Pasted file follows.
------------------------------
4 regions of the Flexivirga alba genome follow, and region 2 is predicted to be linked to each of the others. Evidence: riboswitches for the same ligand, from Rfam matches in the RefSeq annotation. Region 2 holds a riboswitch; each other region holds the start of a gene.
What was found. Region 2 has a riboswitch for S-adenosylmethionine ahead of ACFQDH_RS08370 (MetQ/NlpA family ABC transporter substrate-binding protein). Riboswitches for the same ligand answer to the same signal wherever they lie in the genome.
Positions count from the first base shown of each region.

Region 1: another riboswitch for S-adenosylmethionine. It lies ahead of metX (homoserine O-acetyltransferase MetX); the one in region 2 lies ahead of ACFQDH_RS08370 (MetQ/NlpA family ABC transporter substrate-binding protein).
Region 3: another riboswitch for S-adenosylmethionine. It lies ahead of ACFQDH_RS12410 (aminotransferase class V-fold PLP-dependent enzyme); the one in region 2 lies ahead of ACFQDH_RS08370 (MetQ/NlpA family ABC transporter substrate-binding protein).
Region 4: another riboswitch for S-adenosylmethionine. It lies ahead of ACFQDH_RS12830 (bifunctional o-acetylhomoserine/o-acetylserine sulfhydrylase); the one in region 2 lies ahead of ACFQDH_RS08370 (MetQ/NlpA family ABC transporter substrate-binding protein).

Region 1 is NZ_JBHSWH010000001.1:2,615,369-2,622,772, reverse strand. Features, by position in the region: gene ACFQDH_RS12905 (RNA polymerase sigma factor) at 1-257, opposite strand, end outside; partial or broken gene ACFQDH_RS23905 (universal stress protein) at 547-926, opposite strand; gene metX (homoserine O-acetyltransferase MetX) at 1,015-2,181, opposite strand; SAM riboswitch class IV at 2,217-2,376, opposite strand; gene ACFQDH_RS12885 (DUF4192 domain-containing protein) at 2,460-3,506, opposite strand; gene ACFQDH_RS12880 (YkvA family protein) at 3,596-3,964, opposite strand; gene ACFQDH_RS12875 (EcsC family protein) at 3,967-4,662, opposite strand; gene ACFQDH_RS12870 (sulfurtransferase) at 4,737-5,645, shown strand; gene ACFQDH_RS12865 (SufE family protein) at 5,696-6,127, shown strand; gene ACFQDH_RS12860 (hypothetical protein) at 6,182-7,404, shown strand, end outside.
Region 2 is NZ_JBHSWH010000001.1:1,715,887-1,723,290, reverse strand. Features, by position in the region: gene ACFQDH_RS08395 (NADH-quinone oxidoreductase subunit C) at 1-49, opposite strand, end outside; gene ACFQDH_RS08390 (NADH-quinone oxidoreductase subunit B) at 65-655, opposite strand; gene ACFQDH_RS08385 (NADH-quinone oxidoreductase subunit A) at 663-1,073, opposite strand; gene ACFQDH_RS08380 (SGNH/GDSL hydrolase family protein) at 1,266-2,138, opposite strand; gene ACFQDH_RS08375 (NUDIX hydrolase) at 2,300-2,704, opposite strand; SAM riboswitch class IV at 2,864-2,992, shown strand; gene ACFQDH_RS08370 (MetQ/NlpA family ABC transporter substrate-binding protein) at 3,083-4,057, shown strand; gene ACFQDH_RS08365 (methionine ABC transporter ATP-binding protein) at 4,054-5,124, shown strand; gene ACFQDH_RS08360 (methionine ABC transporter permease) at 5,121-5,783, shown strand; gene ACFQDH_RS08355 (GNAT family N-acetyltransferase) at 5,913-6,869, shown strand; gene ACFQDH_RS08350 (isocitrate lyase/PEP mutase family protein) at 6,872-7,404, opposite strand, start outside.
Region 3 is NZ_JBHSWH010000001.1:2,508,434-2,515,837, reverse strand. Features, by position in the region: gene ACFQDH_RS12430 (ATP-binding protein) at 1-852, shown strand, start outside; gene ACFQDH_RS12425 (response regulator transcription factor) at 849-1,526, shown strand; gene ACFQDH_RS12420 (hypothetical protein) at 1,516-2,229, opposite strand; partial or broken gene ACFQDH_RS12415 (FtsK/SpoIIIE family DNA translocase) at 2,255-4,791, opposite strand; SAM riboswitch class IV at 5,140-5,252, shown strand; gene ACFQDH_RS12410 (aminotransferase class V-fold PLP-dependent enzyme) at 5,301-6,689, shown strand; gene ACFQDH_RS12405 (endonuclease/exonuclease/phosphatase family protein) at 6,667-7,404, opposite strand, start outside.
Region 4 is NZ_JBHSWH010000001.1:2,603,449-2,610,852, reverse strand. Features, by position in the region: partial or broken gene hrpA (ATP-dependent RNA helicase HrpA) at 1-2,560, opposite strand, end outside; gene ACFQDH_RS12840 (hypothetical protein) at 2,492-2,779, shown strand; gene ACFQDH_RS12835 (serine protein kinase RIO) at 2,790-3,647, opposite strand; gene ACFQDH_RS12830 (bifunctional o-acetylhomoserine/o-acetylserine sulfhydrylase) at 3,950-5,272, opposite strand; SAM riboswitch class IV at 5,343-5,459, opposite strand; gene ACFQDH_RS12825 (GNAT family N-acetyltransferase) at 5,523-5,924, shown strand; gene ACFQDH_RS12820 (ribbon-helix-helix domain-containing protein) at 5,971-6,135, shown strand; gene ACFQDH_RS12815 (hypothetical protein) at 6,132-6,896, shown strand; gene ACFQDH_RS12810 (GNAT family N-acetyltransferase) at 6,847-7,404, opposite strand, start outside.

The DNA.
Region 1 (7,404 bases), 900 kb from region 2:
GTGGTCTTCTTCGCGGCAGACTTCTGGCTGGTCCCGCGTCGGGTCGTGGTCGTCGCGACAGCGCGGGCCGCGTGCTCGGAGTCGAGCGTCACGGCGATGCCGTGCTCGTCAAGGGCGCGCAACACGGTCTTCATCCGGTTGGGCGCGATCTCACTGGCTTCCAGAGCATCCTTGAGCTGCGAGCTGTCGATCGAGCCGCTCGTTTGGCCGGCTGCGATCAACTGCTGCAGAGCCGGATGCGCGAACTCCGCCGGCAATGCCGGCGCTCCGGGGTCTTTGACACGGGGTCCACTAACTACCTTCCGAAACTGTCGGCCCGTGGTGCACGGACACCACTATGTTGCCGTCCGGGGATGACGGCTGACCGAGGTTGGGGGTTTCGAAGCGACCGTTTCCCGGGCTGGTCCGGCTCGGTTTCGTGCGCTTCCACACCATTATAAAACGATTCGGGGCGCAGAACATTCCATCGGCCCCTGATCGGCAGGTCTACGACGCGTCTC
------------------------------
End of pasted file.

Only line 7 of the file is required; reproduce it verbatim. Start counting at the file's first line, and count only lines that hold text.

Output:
Region 1 is NZ_JBHSWH010000001.1:2,615,369-2,622,772, reverse strand. Features, by position in the region: gene ACFQDH_RS12905 (RNA polymerase sigma factor) at 1-257, opposite strand, end outside; partial or broken gene ACFQDH_RS23905 (universal stress protein) at 547-926, opposite strand; gene metX (homoserine O-acetyltransferase MetX) at 1,015-2,181, opposite strand; SAM riboswitch class IV at 2,217-2,376, opposite strand; gene ACFQDH_RS12885 (DUF4192 domain-containing protein) at 2,460-3,506, opposite strand; gene ACFQDH_RS12880 (YkvA family protein) at 3,596-3,964, opposite strand; gene ACFQDH_RS12875 (EcsC family protein) at 3,967-4,662, opposite strand; gene ACFQDH_RS12870 (sulfurtransferase) at 4,737-5,645, shown strand; gene ACFQDH_RS12865 (SufE family protein) at 5,696-6,127, shown strand; gene ACFQDH_RS12860 (hypothetical protein) at 6,182-7,404, shown strand, end outside.